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Wright v. Lee

United States District Court, D. Connecticut

December 15, 2016

IAN WRIGHT, Petitioner,
v.
WARDEN LEE, Respondent.

          RULING AND ORDER

          Stefan R. Underhill United States District Judge

         Currently pending before me are Wright's motions for court order, Doc. No. 120; for an immediate hearing, Docs. No. 121 & 127; for severance, Doc. No. 123; for status conference, Doc. No. 124; for disqualification, Doc. No. 125; and to supplement the affidavit in support of his motion for disqualification, Doc. No. 126. I grant Wright's motion to supplement the affidavit in support of his motion for disqualification, and deny his other motions.

         I. Notice of Withdrawal [Doc. No. 117]

         On July 29, 2009, Wright initiated the instant action by filing a petition for writ of habeas corpus pursuant to 28 U.S.C. § 2254, in which he challenged his 2002 convictions for murder and for carrying a pistol without a permit. Doc. No. 1. On April 14, 2010, I granted Wright's motion to stay the action until he exhausted all of his claims. See Doc. No. 12. On May 22, 2013, I granted Wright's motion to lift the stay. See Doc. No. 24. On February 10, 2014, on Wright's motion, I re-imposed the stay. See Doc. No. 41. On April 7, 2014, Wright filed a motion to lift the stay and an amended petition for writ of habeas corpus. See Doc. No. 44. The State filed a response to the amended petition on October 9, 2014. See Doc. No. 72. From November 2014 to November 2015, Wright sought, and I granted, leave to file multiple memoranda and appendices in reply to the State's response to the amended petition. See Docs. Nos. 81-102.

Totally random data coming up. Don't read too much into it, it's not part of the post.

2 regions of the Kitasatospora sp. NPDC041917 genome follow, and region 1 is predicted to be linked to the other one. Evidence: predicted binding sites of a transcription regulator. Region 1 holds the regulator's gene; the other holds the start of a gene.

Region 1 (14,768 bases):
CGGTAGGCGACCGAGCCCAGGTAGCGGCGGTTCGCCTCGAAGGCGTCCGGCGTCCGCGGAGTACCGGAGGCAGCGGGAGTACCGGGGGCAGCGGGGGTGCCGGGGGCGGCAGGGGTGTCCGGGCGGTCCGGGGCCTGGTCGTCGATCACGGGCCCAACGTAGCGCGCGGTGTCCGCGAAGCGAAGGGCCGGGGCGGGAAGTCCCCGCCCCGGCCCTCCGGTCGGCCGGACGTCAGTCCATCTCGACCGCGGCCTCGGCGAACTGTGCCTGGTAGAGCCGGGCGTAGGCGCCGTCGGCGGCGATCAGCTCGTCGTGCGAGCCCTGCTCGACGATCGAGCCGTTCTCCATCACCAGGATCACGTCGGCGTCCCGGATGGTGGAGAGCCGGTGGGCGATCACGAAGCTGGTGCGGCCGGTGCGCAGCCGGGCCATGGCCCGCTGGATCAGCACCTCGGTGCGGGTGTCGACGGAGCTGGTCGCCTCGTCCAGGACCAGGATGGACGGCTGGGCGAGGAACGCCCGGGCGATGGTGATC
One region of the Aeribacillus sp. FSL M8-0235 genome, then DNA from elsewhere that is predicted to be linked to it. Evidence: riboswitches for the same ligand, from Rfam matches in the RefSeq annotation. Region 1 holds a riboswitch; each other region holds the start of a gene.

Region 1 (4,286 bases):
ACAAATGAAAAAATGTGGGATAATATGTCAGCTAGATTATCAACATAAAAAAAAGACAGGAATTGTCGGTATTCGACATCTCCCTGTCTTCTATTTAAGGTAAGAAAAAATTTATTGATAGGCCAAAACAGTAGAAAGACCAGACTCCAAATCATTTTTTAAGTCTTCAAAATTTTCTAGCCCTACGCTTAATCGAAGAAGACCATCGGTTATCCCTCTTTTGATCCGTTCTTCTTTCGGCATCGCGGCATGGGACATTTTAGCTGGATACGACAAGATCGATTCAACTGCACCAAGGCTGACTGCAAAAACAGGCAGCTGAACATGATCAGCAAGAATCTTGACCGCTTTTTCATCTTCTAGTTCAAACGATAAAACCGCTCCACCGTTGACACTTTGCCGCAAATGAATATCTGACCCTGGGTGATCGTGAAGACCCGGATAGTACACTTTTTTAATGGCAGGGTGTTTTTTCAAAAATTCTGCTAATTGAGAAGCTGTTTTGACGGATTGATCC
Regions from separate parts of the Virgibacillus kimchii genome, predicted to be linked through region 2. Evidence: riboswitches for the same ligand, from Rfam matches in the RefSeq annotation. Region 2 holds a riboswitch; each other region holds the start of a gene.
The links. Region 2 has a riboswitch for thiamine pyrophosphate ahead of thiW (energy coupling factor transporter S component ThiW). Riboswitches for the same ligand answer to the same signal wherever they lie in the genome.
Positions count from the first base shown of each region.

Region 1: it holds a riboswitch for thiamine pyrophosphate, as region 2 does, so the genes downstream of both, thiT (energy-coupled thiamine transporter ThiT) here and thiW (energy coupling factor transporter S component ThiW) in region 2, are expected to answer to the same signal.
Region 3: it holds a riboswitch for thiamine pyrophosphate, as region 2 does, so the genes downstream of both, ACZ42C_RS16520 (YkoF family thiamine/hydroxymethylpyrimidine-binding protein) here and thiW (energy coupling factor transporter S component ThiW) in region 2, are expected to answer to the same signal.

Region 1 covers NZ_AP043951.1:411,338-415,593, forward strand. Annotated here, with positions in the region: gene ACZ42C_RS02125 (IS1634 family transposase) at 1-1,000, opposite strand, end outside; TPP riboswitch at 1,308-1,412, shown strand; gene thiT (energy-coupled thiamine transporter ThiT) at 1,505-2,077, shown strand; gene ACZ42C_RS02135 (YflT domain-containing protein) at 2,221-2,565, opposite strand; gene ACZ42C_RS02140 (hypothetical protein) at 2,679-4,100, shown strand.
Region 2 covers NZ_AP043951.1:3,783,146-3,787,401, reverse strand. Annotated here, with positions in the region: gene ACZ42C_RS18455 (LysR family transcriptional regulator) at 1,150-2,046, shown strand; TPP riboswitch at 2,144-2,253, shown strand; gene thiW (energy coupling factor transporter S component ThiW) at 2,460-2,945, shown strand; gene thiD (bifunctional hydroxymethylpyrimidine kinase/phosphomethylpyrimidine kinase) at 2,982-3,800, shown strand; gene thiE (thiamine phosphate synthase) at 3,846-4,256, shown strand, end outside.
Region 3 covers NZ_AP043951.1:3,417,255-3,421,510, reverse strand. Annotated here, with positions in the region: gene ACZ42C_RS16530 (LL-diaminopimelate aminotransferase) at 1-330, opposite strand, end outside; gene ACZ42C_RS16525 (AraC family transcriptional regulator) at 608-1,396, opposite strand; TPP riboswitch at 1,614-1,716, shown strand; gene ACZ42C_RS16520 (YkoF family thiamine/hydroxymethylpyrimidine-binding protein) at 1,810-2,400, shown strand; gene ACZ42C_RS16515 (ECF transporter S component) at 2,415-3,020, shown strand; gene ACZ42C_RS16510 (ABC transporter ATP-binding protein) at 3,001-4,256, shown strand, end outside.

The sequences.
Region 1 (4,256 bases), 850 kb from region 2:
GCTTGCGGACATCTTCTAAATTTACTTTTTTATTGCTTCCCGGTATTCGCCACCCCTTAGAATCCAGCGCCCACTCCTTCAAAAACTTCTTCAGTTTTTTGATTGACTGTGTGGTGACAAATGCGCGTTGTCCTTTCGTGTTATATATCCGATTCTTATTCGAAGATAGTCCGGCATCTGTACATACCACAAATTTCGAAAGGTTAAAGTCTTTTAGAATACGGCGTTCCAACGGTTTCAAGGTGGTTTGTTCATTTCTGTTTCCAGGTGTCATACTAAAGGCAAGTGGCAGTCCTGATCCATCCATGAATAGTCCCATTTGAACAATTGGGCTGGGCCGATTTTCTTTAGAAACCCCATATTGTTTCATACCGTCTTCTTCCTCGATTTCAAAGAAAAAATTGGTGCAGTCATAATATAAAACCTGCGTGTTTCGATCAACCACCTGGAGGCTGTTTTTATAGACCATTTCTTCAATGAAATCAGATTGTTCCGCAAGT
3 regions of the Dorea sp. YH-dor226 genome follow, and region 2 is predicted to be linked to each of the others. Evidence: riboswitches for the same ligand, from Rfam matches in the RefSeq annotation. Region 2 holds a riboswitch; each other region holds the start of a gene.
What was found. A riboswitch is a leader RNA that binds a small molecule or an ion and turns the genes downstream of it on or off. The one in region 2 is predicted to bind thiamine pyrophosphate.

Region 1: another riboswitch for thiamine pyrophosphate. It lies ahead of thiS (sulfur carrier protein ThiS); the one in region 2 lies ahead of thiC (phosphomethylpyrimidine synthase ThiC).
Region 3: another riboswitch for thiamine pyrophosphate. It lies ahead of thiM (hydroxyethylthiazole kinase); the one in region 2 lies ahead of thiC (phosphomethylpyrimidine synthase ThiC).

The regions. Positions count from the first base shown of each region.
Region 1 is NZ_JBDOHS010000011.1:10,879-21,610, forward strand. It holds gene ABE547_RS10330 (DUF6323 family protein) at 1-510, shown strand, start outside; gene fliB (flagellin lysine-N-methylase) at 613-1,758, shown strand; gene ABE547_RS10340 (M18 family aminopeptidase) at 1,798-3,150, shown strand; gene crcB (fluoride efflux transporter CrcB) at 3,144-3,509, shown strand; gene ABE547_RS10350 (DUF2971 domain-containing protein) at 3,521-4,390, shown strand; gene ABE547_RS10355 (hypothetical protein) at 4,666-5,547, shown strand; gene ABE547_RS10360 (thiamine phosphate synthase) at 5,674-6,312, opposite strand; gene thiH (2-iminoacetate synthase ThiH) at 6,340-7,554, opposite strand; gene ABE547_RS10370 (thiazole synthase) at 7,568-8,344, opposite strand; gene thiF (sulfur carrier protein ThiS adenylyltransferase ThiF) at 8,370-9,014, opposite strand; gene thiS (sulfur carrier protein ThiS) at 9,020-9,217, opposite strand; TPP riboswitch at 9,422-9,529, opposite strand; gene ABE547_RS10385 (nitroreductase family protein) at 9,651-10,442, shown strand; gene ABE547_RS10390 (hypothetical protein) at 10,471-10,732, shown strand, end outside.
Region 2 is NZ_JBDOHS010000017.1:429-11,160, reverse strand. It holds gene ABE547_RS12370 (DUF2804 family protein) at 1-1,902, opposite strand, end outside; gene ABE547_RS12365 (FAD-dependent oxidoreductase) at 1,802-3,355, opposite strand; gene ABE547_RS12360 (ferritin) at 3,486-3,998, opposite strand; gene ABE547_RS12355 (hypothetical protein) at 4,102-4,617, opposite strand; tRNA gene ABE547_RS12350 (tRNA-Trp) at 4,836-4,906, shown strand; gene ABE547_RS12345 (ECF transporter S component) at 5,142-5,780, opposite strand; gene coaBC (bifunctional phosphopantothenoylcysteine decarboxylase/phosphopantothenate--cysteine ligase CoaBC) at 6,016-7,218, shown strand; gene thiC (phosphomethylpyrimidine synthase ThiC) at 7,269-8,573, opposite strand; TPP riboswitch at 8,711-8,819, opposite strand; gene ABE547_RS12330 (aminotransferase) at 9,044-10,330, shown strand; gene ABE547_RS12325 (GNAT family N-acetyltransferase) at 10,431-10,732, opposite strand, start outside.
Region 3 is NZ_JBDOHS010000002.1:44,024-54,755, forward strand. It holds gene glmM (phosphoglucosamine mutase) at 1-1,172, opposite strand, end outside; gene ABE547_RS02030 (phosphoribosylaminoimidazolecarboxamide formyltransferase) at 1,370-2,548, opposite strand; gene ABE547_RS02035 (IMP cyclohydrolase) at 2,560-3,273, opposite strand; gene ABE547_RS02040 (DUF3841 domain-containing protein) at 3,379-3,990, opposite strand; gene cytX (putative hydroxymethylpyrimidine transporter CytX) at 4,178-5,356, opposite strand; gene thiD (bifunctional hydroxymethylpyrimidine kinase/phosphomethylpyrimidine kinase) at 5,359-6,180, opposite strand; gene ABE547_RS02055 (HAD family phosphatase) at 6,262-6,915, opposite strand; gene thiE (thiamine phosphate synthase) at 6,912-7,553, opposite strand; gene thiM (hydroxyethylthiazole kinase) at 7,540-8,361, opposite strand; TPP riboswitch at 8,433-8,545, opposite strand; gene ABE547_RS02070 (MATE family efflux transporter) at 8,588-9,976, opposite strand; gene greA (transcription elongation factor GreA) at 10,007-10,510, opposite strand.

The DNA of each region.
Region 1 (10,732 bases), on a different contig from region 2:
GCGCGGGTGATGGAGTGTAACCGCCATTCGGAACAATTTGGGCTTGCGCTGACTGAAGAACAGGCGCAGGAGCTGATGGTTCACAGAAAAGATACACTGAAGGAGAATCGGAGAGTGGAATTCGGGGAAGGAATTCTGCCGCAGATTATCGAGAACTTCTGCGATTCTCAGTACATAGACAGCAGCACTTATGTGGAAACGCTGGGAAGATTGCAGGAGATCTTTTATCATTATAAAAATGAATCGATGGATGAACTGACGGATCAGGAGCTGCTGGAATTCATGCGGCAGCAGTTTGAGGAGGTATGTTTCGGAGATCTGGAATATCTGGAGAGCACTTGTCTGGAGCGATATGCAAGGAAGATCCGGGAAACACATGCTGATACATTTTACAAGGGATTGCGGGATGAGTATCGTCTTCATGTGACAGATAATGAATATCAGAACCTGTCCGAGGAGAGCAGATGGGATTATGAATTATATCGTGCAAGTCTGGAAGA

On August 31, 2015, Wright filed a second habeas petition pursuant to 28 U.S.C. § 2241, in which he challenged the same 2002 convictions that are the subject of the present petition. See Wright v. Falcone, No. 3:15-cv-1308 (SRU). The Falcone petition raised two new claims. See id., Doc. No. 1. On November 10, 2015, the State moved to treat the Falcone petition as a motion to amend the amended petition in the present case. See id., Doc. No. 7. In response, on November 17, 2015, Wright filed motions to dismiss and to withdraw the Falcone petition. See id., Docs. Nos. 8 & 9.